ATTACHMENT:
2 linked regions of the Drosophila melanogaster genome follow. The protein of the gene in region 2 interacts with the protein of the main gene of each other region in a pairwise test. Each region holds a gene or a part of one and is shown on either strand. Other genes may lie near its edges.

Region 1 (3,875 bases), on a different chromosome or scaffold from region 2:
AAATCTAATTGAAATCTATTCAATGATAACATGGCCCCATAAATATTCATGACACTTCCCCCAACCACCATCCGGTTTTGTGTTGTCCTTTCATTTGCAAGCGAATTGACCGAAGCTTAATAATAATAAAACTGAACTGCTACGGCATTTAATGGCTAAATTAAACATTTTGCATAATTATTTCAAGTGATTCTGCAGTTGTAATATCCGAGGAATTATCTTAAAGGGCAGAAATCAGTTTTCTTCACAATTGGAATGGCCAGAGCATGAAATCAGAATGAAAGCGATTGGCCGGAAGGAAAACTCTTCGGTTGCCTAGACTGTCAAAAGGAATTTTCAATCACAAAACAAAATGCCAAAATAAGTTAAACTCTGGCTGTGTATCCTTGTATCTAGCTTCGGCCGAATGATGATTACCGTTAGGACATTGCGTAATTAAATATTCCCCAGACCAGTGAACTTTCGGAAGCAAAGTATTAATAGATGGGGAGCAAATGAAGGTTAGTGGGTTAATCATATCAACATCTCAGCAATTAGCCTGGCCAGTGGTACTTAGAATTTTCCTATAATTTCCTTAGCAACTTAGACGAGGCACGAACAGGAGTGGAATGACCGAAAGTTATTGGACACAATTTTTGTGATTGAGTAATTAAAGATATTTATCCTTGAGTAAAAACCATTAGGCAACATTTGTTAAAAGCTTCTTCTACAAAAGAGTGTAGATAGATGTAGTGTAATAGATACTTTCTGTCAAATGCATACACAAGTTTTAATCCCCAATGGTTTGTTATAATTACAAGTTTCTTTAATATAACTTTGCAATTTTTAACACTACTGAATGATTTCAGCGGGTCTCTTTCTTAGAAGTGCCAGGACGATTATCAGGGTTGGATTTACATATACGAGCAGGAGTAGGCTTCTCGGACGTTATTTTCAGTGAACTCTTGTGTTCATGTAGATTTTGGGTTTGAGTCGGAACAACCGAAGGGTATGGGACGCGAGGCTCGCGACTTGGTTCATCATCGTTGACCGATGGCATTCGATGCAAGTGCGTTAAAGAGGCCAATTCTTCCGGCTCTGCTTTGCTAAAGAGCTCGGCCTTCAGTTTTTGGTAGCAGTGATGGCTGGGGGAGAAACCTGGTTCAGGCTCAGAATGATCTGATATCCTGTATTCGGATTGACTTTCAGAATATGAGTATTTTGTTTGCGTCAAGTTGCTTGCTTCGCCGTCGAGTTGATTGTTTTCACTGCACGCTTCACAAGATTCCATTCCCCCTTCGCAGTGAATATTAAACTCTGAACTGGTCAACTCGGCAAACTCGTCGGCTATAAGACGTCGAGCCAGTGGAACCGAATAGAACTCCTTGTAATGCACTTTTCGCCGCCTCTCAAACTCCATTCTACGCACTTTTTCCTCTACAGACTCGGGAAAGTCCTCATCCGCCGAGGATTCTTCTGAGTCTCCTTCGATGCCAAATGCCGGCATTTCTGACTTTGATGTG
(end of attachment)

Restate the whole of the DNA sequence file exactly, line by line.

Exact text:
2 linked regions of the Drosophila melanogaster genome follow. The protein of the gene in region 2 interacts with the protein of the main gene of each other region in a pairwise test. Each region holds a gene or a part of one and is shown on either strand. Other genes may lie near its edges.

Region 1 (3,875 bases), on a different chromosome or scaffold from region 2:
AAATCTAATTGAAATCTATTCAATGATAACATGGCCCCATAAATATTCATGACACTTCCCCCAACCACCATCCGGTTTTGTGTTGTCCTTTCATTTGCAAGCGAATTGACCGAAGCTTAATAATAATAAAACTGAACTGCTACGGCATTTAATGGCTAAATTAAACATTTTGCATAATTATTTCAAGTGATTCTGCAGTTGTAATATCCGAGGAATTATCTTAAAGGGCAGAAATCAGTTTTCTTCACAATTGGAATGGCCAGAGCATGAAATCAGAATGAAAGCGATTGGCCGGAAGGAAAACTCTTCGGTTGCCTAGACTGTCAAAAGGAATTTTCAATCACAAAACAAAATGCCAAAATAAGTTAAACTCTGGCTGTGTATCCTTGTATCTAGCTTCGGCCGAATGATGATTACCGTTAGGACATTGCGTAATTAAATATTCCCCAGACCAGTGAACTTTCGGAAGCAAAGTATTAATAGATGGGGAGCAAATGAAGGTTAGTGGGTTAATCATATCAACATCTCAGCAATTAGCCTGGCCAGTGGTACTTAGAATTTTCCTATAATTTCCTTAGCAACTTAGACGAGGCACGAACAGGAGTGGAATGACCGAAAGTTATTGGACACAATTTTTGTGATTGAGTAATTAAAGATATTTATCCTTGAGTAAAAACCATTAGGCAACATTTGTTAAAAGCTTCTTCTACAAAAGAGTGTAGATAGATGTAGTGTAATAGATACTTTCTGTCAAATGCATACACAAGTTTTAATCCCCAATGGTTTGTTATAATTACAAGTTTCTTTAATATAACTTTGCAATTTTTAACACTACTGAATGATTTCAGCGGGTCTCTTTCTTAGAAGTGCCAGGACGATTATCAGGGTTGGATTTACATATACGAGCAGGAGTAGGCTTCTCGGACGTTATTTTCAGTGAACTCTTGTGTTCATGTAGATTTTGGGTTTGAGTCGGAACAACCGAAGGGTATGGGACGCGAGGCTCGCGACTTGGTTCATCATCGTTGACCGATGGCATTCGATGCAAGTGCGTTAAAGAGGCCAATTCTTCCGGCTCTGCTTTGCTAAAGAGCTCGGCCTTCAGTTTTTGGTAGCAGTGATGGCTGGGGGAGAAACCTGGTTCAGGCTCAGAATGATCTGATATCCTGTATTCGGATTGACTTTCAGAATATGAGTATTTTGTTTGCGTCAAGTTGCTTGCTTCGCCGTCGAGTTGATTGTTTTCACTGCACGCTTCACAAGATTCCATTCCCCCTTCGCAGTGAATATTAAACTCTGAACTGGTCAACTCGGCAAACTCGTCGGCTATAAGACGTCGAGCCAGTGGAACCGAATAGAACTCCTTGTAATGCACTTTTCGCCGCCTCTCAAACTCCATTCTACGCACTTTTTCCTCTACAGACTCGGGAAAGTCCTCATCCGCCGAGGATTCTTCTGAGTCTCCTTCGATGCCAAATGCCGGCATTTCTGACTTTGATGTG